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A CHERUB. “Dear Sir, I am in some little disorder by reason of the death of a little child of mine, a boy that lately made us very glad ; but now he rejoices in his littie orbe, while we thinke, and sigh, and long to be as safe as he is."-JEREMY TAYLOR LO EVELYN, 1656.

BEAUTIFUL thing! with thine eye of light,
And thy brow of cloudless beauty bright,
Gazing for aye on the sapphire throne
Of Him who dwelleth in light alone-
Art thou hasting now, on that golden wing,
With the burning seraph choir to sing ?
Or stooping to earth, in thy gentleness,
Our darkling path to cheer and bless ?
Beautiful thing ! thou art come in love,
With gentle gales from the world above,
Breathing of pureness, breathing of bliss,
Bearing our spirits away from this,
To the better thoughts, to the brighter skies,
Where heaven's eternal sunshine lies;
Winning our hearts by a blessed guile,
With that infant look and angel smile.
Beautiful thing ! thou art come in joy,
With the look and the voice of our darling boy—
Him that was torn from the bleeding hearts
He had twined about with his infant arts,
To dwell, from sin and sorrow far,
In the golden orb of his little star:
There he rejoiceth in light, while we
Long to be happy and safe as he.
Beautiful thing! thou art come in peace,
Bidding our doubts and our fears to cease ;
Wiping the tears which unbidden start
From that bitter fount in the broken heart,
Cheering us still on our lonely way,
Lest our spirits should faint, or our feet should stray,
Till, risen with Christ, we come to be,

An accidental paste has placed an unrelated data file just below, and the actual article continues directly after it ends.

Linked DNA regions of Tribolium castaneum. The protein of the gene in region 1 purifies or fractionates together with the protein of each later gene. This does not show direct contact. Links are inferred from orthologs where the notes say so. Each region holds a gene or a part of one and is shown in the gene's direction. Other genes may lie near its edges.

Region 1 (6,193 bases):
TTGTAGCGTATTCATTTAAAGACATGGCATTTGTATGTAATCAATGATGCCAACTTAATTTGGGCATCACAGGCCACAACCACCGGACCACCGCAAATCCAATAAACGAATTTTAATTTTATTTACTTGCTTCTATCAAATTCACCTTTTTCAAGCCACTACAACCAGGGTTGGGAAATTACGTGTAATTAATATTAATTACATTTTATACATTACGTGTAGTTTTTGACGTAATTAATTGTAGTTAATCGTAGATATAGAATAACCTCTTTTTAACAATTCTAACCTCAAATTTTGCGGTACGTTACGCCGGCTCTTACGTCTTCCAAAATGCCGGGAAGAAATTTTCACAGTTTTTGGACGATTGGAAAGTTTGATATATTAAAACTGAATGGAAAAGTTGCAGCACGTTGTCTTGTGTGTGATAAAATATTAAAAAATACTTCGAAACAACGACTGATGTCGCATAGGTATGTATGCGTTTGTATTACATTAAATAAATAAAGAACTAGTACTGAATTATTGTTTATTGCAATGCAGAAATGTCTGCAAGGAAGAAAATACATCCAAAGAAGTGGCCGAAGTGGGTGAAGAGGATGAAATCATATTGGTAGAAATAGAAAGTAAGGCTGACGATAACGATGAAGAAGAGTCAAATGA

Beautiful thing, with our boy and thee.

LINES BY THE LAKE SIDE.

This placid lake, my gentle girl,

Be emblem of thy life, As full of peace and purity

As free from care and strife;
No ripple on its tranquil breast

That dies not with the day,
No pebble in its darkest depths,

But quivers in its ray.

And see, how every glorious form

And pageant of the skies,
Reflected from its glassy face,

A mirrored image lies ;
So be thy spirit ever pure,

To God and virtue given,
And thought, and word, and action bear

The imagery of heaven.

THE CHRISTIAN'S DEATH.

Lift not thou the wailing voice,

Weep not, 'tis a Christian dieth, Up, where blessed saints rejoice,

Ransomed now, the spirit flieth ; High, in heaven's own light, she dwelleth, Full the song of triumph swelleth ; Freed from earth, and earthly failing, Lift for her no voice of wailing!

Pour not thou the bitter tear;

Heaven its book of comfort opeth ; Bids thee sorrow not, nor fear,

But, as one who alway hopeth, Humbly here in faith relying, Peacefully in Jesus dying,

Heavenly joy her eye is flushing,—
Why should thine with tears be gushing !
They who die in Christ are blessed, -

Ours be, then, no thought of grieving !
Sweetly with their God they rest,

All their toils and troubles leaving :
So be ours the faith that saveth,
Hope that every trial braveth,
Love that to the end endureth,
And, through Christ, the crown secureth!

JOHN KEBLE.